Wednesday, July 1, 2009

Test-Driven Reverse Engineering and Perniciously Bad Code

I've done a fair amount of reverse engineering over the years.

In the early days, you went from code to specification to new code. It took forever and the problems you uncovered -- well -- they often derailed the project.

Recently, I used a TDD-like approach. Each piece of legacy code was turned into some Java code with some associated unit tests. Further, the users were able to cough up a canonical set of acceptance tests. These were turned into unit tests, and it wasn't too difficult to meet in the middle with plenty of testing for each piece of legacy conversion.

Given some subsequent experience, it turns out that user acceptance tests are essential to success in reverse engineering. Without user acceptance tests being provided up front, reverse engineering is a nightmare.

Mystery Code

Today's issue is legacy code that is -- frankly -- incompetently done. As a bonus, the user organization is a little vague on what it's supposed to do. They trust it, but they can't verify it. There are no official test cases.

The only explanation we can get is a demo. And because of the user's workload, we're only getting one of these. Limited to an hour. AFAIK, the only way we can test the conversion is to run it head-to-head with the legacy and take notes as the users complain about the differences.

There will be no easy way to get to create up-front acceptance tests to drive development. We'll have to take careful notes during the demo and transform the demo script into test results we can use.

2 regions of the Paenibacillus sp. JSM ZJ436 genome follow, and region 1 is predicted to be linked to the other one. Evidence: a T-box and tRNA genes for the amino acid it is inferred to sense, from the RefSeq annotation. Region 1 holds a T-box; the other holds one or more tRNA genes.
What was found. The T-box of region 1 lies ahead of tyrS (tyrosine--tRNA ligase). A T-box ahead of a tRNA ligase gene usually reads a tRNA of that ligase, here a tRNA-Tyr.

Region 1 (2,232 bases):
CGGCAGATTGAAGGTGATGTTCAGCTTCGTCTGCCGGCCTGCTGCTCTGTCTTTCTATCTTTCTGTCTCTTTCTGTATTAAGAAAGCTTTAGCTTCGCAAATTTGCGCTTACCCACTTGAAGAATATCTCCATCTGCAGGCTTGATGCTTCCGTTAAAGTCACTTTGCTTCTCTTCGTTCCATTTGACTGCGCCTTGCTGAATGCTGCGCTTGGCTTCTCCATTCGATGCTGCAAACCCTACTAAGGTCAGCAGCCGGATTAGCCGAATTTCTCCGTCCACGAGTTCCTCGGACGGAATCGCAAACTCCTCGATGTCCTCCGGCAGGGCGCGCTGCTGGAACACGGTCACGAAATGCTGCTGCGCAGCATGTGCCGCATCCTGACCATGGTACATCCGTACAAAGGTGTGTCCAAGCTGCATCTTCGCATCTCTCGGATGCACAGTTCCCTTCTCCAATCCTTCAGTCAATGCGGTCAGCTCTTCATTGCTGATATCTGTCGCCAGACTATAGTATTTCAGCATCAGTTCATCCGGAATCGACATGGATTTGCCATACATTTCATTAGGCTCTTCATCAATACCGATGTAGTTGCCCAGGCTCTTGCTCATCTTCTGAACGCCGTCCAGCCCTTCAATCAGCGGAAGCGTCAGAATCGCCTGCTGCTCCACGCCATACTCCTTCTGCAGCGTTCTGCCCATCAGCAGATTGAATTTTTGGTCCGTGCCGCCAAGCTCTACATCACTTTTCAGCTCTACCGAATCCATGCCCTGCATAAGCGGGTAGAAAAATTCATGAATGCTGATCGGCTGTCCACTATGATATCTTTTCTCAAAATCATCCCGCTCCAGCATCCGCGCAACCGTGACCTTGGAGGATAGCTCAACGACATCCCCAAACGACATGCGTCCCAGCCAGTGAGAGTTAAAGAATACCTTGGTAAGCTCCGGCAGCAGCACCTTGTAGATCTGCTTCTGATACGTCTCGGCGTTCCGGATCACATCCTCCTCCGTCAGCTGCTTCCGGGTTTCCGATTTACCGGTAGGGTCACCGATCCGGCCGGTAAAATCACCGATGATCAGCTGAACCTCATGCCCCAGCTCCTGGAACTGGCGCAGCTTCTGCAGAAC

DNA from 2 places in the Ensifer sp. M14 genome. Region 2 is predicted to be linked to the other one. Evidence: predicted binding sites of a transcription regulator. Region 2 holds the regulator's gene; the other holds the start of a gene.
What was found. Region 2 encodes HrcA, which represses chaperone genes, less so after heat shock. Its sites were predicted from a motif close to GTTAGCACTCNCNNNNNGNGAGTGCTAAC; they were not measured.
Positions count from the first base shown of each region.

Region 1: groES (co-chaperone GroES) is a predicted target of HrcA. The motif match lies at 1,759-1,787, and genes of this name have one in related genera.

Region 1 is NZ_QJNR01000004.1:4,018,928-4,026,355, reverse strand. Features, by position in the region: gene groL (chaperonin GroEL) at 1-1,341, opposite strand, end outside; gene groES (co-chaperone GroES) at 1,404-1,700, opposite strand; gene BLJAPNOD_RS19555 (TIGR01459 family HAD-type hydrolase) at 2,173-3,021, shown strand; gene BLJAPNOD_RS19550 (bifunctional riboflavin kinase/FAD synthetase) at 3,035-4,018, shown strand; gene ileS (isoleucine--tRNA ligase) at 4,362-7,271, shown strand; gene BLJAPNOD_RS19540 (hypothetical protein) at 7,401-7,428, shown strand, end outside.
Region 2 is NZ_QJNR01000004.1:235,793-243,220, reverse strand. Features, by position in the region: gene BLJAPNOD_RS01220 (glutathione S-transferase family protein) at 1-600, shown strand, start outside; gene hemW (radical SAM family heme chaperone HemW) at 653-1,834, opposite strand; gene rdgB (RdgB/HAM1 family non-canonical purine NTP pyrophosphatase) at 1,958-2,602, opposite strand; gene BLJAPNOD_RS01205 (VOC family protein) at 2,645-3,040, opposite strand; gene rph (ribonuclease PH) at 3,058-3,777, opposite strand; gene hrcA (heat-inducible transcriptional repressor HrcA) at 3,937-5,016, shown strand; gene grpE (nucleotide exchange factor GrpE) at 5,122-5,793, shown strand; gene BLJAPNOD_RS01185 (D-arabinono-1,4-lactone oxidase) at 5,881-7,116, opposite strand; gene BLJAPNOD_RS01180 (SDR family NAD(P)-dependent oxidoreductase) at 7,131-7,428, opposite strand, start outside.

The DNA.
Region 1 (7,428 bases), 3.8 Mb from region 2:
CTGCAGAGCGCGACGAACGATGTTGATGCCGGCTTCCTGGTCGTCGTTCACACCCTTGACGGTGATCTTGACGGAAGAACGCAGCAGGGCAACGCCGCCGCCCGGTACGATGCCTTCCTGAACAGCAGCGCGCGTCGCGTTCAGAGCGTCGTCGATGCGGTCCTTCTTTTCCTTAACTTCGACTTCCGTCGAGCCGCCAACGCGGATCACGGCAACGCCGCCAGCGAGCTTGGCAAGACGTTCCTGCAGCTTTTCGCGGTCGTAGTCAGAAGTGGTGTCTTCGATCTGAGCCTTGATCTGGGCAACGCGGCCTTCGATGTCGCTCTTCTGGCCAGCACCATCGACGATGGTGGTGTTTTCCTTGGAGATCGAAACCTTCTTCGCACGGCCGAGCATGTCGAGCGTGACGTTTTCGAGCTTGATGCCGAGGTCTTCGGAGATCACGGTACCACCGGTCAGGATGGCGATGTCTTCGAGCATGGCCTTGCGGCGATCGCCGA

Worse Still

What's worse is the incompetent coding. How bad can code be? Let me count the ways:
  1. Globals. Anyone who thinks a global is a legal programming construct needs to find a new career. A module that declares all the globals just compounds the horror. Everything is scopeless and could be used anywhere. There's no "interface" to anything, it's just a puddle of grey goo.
    • Using globals means functions have side-effects. They update global variables more-or-less spontaneously.
    • Using globals also means that all kinds of things may have hysteresis. You call it once, it does one thing. You call it again, it does something different.
  2. Random SQL. Anyone who thinks that SQL statements can be dropped in any random place in the application needs to find a new career. MVC is essential for segregating the SQL away from the View. Views functions can't query stuff that should have been part of the model, it means the model is incomplete -- and possibly in the wrong state. It also means that view functions are slow and possibly not strictly idempotent -- every time you refresh, a value in the view could diverge from the value in the "official" model.
  3. Copy-and-Paste coding. How hard can it be to put common code into a function? Apparently, it's nearly impossible. If you're copying and pasting common code, stop now. There's no excuse. It just raises the cost of maintenance and conversion through the roof.
  4. No Change Control. Or rather, the change control is to leave all previous versions of the code in place as comment blocks. For each line of real code, there are two lines of previous versions commented out. I don't care what it was; I want to know what it is. If you can't use SVN, or even VSS, you need to find another career.
There. I feel better. Back to trying to figure out what this application really does.